Teacher Burnout Research Paper by Writing Specialists

Teacher Burnout
An analysis of teacher burnout in the American high school setting.
# 91871 | 4,537 words | 16 sources | MLA | 2007 | US
Published on Feb 07, 2007 in Education (Teaching Methods) , Education (Theory)

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The paper discusses how, in an increasingly multicultural society, keeping the curricula relevant and engaging for a wider range of student interests has become particularly challenging. The paper further discusses the need to keep pace with the requirements of the No Child Left Behind Act of 2001 which requires a certified teacher in every classroom by 2005. The paper examines how, to meet these federal requirements, some states have resorted to defining "highly qualified" teachers to include interns with emergency permits. The paper explores how this, combined with the overcrowded classrooms that are typical in many parts of the country, frequently cause burnout among high school teachers. The paper analyzes how these factors are playing out in North Carolina high schools.

Background and Overview
Causes of Burnout among High School Teachers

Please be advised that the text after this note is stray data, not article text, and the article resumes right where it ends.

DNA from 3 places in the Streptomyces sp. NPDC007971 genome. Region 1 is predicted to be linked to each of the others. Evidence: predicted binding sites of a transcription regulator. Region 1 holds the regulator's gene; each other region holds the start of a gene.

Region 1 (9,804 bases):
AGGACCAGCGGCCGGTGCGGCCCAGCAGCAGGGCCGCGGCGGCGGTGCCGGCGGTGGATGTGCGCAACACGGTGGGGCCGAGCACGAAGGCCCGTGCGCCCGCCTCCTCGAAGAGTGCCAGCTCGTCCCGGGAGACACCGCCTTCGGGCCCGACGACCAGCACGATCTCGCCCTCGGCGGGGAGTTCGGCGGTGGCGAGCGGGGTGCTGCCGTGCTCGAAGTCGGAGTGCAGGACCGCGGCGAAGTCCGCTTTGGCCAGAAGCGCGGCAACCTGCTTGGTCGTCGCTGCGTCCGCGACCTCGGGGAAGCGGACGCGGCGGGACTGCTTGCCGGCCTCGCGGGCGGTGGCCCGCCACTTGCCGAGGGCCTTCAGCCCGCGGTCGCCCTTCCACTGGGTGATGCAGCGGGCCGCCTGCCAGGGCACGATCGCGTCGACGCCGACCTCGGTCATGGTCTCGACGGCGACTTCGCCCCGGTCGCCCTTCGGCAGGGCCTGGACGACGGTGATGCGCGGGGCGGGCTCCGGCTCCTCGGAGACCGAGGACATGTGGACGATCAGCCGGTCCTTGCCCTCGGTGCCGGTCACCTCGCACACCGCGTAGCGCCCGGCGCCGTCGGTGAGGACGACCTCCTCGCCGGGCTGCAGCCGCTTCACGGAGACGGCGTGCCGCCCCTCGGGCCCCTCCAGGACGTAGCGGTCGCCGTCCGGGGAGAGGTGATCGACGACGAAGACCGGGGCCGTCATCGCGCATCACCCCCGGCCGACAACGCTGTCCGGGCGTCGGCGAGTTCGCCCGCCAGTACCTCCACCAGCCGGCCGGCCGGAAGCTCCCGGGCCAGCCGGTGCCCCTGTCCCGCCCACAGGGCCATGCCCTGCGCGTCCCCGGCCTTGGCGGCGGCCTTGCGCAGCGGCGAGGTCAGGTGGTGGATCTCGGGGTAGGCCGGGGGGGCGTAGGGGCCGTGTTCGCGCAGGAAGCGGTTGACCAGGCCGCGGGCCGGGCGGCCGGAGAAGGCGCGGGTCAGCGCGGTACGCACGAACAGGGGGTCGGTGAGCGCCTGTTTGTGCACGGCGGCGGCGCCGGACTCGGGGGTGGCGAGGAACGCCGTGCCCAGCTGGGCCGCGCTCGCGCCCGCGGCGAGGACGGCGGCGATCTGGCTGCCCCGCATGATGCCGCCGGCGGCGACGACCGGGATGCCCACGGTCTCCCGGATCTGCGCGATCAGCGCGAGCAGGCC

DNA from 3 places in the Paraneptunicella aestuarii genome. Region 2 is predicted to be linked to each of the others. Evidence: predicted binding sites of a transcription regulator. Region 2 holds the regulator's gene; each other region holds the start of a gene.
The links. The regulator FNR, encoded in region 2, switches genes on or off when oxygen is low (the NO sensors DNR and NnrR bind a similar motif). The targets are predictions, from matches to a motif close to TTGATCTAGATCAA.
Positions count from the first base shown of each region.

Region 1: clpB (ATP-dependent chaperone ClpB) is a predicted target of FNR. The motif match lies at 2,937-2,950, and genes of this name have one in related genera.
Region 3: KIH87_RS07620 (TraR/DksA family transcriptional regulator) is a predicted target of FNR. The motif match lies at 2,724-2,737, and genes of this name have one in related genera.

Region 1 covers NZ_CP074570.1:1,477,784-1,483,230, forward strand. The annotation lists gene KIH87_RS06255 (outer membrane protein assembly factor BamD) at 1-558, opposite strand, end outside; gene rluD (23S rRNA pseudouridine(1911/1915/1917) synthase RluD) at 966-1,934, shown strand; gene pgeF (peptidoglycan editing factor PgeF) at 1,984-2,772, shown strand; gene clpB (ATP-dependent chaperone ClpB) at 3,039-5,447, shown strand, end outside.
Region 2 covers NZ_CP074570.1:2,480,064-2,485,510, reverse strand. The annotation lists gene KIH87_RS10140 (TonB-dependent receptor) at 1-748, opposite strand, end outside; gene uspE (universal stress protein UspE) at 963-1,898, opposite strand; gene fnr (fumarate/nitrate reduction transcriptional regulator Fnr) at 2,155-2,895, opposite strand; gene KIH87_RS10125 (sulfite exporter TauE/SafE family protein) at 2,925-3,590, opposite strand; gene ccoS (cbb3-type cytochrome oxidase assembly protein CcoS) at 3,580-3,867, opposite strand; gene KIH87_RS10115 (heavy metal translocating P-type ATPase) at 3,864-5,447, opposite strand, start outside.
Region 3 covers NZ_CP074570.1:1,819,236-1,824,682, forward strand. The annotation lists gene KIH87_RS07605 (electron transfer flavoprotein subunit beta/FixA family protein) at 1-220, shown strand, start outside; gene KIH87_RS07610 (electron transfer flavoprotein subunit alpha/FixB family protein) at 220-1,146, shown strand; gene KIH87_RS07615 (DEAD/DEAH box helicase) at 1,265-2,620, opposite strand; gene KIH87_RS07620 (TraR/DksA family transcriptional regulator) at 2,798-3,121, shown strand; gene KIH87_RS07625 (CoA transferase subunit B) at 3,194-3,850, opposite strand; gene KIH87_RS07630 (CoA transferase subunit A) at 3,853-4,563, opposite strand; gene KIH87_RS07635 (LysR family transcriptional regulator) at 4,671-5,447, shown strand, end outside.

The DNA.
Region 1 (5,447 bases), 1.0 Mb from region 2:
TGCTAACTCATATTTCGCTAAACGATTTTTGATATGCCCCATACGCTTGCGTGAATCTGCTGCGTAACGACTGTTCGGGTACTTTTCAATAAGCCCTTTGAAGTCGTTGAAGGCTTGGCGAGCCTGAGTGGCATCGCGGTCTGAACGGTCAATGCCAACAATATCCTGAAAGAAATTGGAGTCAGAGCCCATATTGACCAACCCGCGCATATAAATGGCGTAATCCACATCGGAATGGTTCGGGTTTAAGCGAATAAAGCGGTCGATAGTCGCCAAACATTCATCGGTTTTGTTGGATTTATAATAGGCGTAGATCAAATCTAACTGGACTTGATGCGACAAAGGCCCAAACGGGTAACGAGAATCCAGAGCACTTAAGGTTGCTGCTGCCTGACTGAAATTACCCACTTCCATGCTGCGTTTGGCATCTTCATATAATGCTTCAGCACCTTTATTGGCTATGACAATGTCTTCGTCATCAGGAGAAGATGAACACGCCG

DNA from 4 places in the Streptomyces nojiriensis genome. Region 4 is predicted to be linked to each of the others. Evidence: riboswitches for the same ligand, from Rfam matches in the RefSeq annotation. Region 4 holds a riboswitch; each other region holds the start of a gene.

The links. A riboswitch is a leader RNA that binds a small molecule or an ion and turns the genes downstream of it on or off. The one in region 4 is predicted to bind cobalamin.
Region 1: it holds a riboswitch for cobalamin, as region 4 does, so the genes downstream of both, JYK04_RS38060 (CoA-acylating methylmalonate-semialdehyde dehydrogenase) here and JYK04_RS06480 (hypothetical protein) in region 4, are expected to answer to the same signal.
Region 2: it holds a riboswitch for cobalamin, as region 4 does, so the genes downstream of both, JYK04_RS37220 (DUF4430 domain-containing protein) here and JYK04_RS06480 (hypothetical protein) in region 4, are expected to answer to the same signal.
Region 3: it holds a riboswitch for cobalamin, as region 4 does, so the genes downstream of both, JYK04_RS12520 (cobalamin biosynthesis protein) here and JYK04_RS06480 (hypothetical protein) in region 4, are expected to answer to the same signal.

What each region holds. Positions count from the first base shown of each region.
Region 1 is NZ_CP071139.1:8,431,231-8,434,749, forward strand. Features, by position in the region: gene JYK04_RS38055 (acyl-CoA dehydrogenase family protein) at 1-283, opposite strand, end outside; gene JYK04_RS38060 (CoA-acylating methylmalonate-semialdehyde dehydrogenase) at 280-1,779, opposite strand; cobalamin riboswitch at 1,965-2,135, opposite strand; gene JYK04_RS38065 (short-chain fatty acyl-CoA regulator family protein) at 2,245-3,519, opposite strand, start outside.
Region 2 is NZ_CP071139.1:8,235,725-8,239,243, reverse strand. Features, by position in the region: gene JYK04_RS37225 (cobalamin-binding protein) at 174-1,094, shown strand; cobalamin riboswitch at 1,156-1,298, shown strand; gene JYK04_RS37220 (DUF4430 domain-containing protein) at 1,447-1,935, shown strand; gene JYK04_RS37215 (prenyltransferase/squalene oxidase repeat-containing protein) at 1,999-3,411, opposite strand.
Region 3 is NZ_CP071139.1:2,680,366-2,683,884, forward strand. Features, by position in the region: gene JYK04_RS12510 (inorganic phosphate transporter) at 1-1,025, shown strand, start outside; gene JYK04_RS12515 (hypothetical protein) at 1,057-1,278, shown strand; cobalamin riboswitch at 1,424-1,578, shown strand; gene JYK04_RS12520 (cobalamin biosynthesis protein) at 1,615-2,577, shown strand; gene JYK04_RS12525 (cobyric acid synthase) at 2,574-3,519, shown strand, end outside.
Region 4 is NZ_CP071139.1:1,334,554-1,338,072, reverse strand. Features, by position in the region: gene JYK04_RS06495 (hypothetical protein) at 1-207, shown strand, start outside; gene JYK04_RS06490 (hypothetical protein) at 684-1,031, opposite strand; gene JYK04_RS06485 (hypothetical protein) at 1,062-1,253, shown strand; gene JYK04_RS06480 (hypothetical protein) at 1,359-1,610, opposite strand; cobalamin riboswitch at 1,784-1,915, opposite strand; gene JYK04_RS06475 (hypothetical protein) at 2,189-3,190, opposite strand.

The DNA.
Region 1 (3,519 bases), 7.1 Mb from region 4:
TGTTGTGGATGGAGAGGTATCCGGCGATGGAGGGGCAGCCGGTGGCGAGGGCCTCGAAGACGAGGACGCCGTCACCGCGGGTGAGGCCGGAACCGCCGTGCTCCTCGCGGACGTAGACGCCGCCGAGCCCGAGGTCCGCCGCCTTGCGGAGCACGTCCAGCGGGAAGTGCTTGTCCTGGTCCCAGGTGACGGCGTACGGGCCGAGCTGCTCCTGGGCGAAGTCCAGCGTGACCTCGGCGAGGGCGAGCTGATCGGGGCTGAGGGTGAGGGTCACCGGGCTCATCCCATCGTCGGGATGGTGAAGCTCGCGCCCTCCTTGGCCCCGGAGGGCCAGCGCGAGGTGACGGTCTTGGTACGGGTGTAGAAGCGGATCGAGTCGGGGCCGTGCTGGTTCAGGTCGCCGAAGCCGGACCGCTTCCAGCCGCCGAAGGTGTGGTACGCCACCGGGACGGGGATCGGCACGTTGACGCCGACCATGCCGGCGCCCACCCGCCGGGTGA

Coping Mechanisms used by High School Teachers

From the Paper:

"According to a study by Abbott and her colleagues ( 2004), "Urban schools suffer from far greater complications than rural or suburban schools. High teacher and student absenteeism, high teacher turnover, high numbers of uncertified teachers and great numbers of inexperienced teachers all contribute to stress of urban teachers. Urban teachers are also more likely than their suburban and rural counterparts to teach more students with fewer basic resources like books, blackboards and paper" (p. 5). Although the digital divide is narrowing and these trends may ultimately affect the nature of the classroom climate of the 21st century, it would be fair to say that these changes are not going to take place overnight and that most of these issues are going to continue to cause inordinately high rates of stress and eventual burnout among high school teachers."

Sample of Sources Used:

  • Abel, M. H., & Sewell, J. (1999). Stress and burnout in rural and urban secondary school teachers. The Journal of Educational Research, 92(5), 287.
  • Abbott, G., Collins, L., & Patterson, J. H. (2004). A study of teacher resilience in urban schools. Journal of Instructional Psychology, 31(1), 3.
  • Ageyev, V. S., Gindis, B., Kozulin, S., & Miller, S. M. (2003). Vygotsky's educational theory in cultural context. Cambridge, UK: Cambridge University Press.
  • Bradley, L. J., Cheek, J. R., Lan, W., & Parr, G. (2003). Using music therapy techniques to treat teacher burnout. Journal of Mental Health Counseling, 25(3), 204.
  • Capel, S., Heilbronn, R., Leask, M., & Turner, T. (2004). Starting to teach in the secondary school: A companion for the newly qualified teacher. New York: Routledge.

Cite this Research Paper:

APA Format

Teacher Burnout (2007, February 07) Retrieved August 08, 2022, from https://www.academon.com/research-paper/teacher-burnout-91871/

MLA Format

"Teacher Burnout" 07 February 2007. Web. 08 August. 2022. <https://www.academon.com/research-paper/teacher-burnout-91871/>